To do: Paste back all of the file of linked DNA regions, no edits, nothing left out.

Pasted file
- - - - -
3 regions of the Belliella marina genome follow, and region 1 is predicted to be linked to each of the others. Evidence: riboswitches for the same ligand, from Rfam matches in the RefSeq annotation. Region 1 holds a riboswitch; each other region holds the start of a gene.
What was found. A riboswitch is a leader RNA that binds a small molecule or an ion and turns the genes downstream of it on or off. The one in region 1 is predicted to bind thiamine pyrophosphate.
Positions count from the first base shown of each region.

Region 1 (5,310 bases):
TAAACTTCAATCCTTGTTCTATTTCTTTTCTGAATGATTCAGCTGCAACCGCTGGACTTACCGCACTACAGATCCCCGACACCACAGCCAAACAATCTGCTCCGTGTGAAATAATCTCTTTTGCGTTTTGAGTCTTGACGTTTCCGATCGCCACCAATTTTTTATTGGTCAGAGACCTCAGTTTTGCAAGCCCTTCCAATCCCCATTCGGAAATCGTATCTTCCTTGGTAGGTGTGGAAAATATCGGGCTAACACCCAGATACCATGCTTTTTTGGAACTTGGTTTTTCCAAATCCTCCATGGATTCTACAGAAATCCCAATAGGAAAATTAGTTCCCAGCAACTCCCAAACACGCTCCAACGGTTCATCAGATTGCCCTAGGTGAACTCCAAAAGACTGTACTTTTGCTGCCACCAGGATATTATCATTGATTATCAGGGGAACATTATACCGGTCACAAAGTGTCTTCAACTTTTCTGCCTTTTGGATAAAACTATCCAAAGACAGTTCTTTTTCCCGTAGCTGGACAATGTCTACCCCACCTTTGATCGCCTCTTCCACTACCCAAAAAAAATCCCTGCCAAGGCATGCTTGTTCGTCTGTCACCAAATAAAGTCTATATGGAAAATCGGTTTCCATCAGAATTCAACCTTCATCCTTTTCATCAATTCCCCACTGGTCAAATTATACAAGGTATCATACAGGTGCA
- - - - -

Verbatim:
3 regions of the Belliella marina genome follow, and region 1 is predicted to be linked to each of the others. Evidence: riboswitches for the same ligand, from Rfam matches in the RefSeq annotation. Region 1 holds a riboswitch; each other region holds the start of a gene.
What was found. A riboswitch is a leader RNA that binds a small molecule or an ion and turns the genes downstream of it on or off. The one in region 1 is predicted to bind thiamine pyrophosphate.
Positions count from the first base shown of each region.

Region 1 (5,310 bases):
TAAACTTCAATCCTTGTTCTATTTCTTTTCTGAATGATTCAGCTGCAACCGCTGGACTTACCGCACTACAGATCCCCGACACCACAGCCAAACAATCTGCTCCGTGTGAAATAATCTCTTTTGCGTTTTGAGTCTTGACGTTTCCGATCGCCACCAATTTTTTATTGGTCAGAGACCTCAGTTTTGCAAGCCCTTCCAATCCCCATTCGGAAATCGTATCTTCCTTGGTAGGTGTGGAAAATATCGGGCTAACACCCAGATACCATGCTTTTTTGGAACTTGGTTTTTCCAAATCCTCCATGGATTCTACAGAAATCCCAATAGGAAAATTAGTTCCCAGCAACTCCCAAACACGCTCCAACGGTTCATCAGATTGCCCTAGGTGAACTCCAAAAGACTGTACTTTTGCTGCCACCAGGATATTATCATTGATTATCAGGGGAACATTATACCGGTCACAAAGTGTCTTCAACTTTTCTGCCTTTTGGATAAAACTATCCAAAGACAGTTCTTTTTCCCGTAGCTGGACAATGTCTACCCCACCTTTGATCGCCTCTTCCACTACCCAAAAAAAATCCCTGCCAAGGCATGCTTGTTCGTCTGTCACCAAATAAAGTCTATATGGAAAATCGGTTTCCATCAGAATTCAACCTTCATCCTTTTCATCAATTCCCCACTGGTCAAATTATACAAGGTATCATACAGGTGCA